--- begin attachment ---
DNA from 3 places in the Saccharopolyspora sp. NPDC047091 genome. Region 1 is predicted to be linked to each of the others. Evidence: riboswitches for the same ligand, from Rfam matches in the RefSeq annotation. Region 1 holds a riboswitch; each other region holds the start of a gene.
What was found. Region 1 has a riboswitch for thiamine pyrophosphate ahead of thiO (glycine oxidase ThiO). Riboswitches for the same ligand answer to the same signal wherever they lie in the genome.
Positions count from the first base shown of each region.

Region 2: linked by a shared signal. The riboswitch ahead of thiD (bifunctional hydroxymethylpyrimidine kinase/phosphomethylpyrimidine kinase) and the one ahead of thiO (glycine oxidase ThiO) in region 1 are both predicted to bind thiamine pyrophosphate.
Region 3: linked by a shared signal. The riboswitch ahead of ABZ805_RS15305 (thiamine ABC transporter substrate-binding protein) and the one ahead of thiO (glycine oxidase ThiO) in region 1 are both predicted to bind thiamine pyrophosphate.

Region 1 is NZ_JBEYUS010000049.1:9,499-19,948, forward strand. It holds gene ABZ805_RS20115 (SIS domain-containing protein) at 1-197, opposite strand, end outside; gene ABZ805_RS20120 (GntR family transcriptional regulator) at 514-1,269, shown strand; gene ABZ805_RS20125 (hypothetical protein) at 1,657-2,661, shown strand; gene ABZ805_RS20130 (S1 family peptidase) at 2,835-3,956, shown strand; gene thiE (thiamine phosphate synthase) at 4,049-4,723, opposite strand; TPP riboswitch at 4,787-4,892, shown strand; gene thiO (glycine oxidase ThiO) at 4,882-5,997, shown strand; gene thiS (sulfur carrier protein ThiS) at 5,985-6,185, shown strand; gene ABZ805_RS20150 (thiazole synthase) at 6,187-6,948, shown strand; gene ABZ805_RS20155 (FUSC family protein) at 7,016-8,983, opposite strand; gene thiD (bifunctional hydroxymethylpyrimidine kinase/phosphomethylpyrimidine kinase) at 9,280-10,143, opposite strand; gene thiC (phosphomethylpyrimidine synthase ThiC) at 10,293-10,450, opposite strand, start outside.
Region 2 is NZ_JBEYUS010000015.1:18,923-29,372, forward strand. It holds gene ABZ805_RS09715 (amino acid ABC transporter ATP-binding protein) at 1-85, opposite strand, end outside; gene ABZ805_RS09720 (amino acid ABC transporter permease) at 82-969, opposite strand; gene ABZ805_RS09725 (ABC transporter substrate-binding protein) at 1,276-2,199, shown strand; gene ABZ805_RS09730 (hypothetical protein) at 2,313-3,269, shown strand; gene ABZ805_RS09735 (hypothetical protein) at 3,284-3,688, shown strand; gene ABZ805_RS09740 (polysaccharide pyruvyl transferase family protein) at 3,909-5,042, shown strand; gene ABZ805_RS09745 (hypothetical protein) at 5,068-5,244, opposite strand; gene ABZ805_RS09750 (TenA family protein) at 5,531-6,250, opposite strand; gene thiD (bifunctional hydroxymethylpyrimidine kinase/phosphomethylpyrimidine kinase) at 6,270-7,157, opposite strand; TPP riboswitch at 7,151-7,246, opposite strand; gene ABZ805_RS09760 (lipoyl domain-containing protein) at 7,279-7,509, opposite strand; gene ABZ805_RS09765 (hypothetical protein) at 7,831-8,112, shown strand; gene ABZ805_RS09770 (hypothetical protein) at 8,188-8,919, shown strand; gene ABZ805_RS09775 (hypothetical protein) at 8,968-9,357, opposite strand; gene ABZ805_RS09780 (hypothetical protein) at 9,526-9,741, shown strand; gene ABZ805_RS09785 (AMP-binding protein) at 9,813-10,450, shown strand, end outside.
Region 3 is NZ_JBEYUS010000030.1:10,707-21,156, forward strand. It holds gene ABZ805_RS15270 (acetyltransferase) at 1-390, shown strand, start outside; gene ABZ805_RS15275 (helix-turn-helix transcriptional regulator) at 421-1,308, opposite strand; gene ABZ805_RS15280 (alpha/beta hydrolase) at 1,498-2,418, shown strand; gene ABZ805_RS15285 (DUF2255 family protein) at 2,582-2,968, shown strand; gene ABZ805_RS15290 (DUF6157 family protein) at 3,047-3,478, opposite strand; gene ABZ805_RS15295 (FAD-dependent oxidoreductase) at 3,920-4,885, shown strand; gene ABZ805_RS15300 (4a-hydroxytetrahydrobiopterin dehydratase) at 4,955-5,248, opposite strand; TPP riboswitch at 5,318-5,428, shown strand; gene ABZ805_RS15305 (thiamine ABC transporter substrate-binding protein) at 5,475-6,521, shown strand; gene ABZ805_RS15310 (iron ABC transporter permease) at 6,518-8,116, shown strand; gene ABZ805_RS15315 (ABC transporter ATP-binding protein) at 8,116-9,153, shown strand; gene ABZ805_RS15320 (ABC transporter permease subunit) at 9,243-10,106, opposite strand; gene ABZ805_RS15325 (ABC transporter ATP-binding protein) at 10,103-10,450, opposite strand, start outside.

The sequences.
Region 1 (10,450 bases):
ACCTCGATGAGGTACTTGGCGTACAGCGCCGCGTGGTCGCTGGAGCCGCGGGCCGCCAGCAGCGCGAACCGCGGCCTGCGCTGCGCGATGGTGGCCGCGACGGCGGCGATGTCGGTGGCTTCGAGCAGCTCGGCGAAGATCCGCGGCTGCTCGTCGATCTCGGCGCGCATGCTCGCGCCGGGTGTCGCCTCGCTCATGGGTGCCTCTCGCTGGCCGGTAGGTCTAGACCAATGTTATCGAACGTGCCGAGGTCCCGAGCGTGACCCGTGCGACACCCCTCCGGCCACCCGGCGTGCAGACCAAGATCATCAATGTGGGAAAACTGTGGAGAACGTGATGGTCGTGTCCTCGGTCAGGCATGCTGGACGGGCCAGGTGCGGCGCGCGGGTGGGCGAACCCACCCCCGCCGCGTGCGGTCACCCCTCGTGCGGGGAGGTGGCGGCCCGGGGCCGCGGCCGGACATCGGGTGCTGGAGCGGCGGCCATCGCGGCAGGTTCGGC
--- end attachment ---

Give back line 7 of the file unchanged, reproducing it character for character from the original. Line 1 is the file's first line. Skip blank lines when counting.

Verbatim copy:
Region 2 is NZ_JBEYUS010000015.1:18,923-29,372, forward strand. It holds gene ABZ805_RS09715 (amino acid ABC transporter ATP-binding protein) at 1-85, opposite strand, end outside; gene ABZ805_RS09720 (amino acid ABC transporter permease) at 82-969, opposite strand; gene ABZ805_RS09725 (ABC transporter substrate-binding protein) at 1,276-2,199, shown strand; gene ABZ805_RS09730 (hypothetical protein) at 2,313-3,269, shown strand; gene ABZ805_RS09735 (hypothetical protein) at 3,284-3,688, shown strand; gene ABZ805_RS09740 (polysaccharide pyruvyl transferase family protein) at 3,909-5,042, shown strand; gene ABZ805_RS09745 (hypothetical protein) at 5,068-5,244, opposite strand; gene ABZ805_RS09750 (TenA family protein) at 5,531-6,250, opposite strand; gene thiD (bifunctional hydroxymethylpyrimidine kinase/phosphomethylpyrimidine kinase) at 6,270-7,157, opposite strand; TPP riboswitch at 7,151-7,246, opposite strand; gene ABZ805_RS09760 (lipoyl domain-containing protein) at 7,279-7,509, opposite strand; gene ABZ805_RS09765 (hypothetical protein) at 7,831-8,112, shown strand; gene ABZ805_RS09770 (hypothetical protein) at 8,188-8,919, shown strand; gene ABZ805_RS09775 (hypothetical protein) at 8,968-9,357, opposite strand; gene ABZ805_RS09780 (hypothetical protein) at 9,526-9,741, shown strand; gene ABZ805_RS09785 (AMP-binding protein) at 9,813-10,450, shown strand, end outside.